Indications And Clinical Uses: For the relief of signs and symptoms of rheumatoid arthritis, osteoarthritis and ankylosing spondylitis.
For the relief of pain associated with dysmenorrhea.
For the relief of mild to moderate pain accompanied by inflammation (e.g., bursitis, tendinitis, soft-tissue trauma).
Contra-Indications: Flurbiprofen should not be used in patients with active, or recent history of inflammatory diseases of the gastrointestinal tract such as peptic ulcer, gastritis, regional enteritis or ulcerative colitis.
It is contraindicated in patients with a history of hypersensitivity to the drug.
It should not be used in patients in whom acute asthmatic attacks, urticaria, rhinitis or other allergic manifestations are precipitated by ASA or other nonsteroidal anti-inflammatory agents. Fatal anaphylactoid reactions have occurred in such individuals.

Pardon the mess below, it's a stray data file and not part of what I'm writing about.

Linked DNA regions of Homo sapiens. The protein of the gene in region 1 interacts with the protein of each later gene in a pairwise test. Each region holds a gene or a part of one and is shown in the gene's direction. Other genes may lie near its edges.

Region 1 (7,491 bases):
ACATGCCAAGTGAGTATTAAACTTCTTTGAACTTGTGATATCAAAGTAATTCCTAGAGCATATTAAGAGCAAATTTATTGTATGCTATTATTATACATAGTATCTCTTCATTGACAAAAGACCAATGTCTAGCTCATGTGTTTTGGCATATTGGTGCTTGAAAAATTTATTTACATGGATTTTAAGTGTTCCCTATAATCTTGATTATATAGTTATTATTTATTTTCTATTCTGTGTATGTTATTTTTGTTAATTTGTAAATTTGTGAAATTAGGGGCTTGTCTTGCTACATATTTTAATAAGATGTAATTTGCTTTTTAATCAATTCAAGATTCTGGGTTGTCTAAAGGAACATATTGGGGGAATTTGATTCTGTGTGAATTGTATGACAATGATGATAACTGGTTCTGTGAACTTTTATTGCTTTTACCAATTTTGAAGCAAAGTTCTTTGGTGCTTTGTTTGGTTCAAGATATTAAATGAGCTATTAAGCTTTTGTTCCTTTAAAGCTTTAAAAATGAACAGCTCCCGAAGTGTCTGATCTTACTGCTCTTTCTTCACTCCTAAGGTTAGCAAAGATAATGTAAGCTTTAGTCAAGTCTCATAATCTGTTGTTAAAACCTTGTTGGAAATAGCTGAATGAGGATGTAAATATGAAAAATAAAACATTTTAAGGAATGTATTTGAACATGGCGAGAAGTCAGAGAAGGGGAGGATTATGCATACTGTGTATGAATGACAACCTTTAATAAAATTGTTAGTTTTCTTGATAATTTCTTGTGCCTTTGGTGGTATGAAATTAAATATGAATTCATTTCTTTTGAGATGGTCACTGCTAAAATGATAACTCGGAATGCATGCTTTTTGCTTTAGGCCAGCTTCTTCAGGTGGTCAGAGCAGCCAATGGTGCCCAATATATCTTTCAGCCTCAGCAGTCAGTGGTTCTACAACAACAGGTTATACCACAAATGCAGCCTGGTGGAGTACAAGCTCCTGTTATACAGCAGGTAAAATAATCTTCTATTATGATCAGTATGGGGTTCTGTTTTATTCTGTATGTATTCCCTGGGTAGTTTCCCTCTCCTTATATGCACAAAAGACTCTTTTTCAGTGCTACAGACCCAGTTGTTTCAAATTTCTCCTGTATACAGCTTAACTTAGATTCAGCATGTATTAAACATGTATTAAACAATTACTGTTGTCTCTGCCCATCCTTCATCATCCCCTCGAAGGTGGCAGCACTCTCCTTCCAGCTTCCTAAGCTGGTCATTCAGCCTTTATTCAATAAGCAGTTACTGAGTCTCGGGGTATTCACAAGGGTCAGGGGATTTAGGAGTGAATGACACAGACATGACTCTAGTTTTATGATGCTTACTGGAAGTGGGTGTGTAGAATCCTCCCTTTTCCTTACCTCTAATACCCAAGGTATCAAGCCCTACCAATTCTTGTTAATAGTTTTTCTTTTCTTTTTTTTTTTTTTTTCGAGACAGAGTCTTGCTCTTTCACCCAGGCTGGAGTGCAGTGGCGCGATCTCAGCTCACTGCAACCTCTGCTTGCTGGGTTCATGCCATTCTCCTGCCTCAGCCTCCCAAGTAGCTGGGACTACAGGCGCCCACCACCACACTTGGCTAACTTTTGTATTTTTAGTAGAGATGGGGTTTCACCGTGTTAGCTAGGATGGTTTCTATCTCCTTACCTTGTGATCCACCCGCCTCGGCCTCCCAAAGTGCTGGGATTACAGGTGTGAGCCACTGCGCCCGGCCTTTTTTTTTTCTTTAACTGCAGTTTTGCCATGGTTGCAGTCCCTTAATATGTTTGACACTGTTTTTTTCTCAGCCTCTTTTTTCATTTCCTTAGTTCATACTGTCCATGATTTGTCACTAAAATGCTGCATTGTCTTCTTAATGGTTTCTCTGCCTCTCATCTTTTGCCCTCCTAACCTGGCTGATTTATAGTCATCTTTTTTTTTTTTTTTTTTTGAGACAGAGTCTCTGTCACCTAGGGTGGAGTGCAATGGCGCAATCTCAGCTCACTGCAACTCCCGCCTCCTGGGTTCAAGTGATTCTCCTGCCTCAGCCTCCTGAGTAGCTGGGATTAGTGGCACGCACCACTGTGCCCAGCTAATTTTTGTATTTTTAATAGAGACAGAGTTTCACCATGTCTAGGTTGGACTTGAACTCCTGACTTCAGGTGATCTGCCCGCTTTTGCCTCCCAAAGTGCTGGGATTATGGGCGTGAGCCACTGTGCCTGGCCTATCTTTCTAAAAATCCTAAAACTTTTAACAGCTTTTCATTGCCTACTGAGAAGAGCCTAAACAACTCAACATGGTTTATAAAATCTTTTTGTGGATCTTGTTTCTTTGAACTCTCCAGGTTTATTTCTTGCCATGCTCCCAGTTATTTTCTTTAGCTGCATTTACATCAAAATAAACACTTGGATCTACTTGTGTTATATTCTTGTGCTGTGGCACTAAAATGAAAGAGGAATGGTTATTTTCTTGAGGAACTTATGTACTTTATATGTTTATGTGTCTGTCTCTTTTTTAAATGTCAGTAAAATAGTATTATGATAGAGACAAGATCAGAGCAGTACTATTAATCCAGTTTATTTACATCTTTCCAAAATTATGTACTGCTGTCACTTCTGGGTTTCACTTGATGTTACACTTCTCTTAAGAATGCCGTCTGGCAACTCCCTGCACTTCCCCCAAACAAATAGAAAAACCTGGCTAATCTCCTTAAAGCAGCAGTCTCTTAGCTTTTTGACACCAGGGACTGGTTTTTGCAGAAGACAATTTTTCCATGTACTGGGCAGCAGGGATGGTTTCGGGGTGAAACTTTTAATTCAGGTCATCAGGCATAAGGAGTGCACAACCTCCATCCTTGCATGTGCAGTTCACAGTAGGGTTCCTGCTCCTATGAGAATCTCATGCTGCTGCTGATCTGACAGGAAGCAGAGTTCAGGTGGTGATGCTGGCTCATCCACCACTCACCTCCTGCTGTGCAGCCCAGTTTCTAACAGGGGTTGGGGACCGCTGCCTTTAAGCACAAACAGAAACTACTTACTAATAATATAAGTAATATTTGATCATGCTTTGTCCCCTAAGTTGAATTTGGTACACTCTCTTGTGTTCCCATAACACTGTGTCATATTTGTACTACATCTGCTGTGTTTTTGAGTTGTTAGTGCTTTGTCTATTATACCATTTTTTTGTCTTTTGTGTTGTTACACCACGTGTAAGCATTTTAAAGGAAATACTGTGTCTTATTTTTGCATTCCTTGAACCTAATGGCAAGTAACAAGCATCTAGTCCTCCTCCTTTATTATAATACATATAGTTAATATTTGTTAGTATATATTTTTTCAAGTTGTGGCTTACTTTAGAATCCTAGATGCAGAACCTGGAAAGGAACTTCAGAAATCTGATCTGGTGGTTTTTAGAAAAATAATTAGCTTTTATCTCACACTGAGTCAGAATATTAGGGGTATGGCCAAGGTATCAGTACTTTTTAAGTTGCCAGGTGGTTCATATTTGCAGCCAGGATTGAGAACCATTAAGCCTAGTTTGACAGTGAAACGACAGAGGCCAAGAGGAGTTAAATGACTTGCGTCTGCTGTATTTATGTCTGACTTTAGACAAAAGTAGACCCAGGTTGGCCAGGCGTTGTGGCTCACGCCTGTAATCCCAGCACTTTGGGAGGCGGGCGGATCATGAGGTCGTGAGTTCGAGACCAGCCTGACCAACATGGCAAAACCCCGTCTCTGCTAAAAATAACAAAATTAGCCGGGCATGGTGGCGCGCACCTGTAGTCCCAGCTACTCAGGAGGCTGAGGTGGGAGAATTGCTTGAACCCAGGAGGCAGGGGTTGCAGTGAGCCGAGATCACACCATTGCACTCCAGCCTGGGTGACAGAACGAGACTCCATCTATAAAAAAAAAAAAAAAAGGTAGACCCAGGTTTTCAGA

Manufacturers’ Warnings In Clinical States: General: ulceration, perforation and bleeding of the stomach, small intestine, large intestine, sometimes severe and occasionally fatal have been reported during therapy with nonsteroidal anti-inflammatory drugs (NSAIDs) including flurbiprofen.
Flurbiprofen should be given under close medical supervision to patients prone to gastrointestinal tract irritation particularly those with a history of peptic ulcer, diverticulosis or other inflammatory disease of the gastrointestinal tract. In these cases the physician must weigh the benefits of treatment against the possible hazards.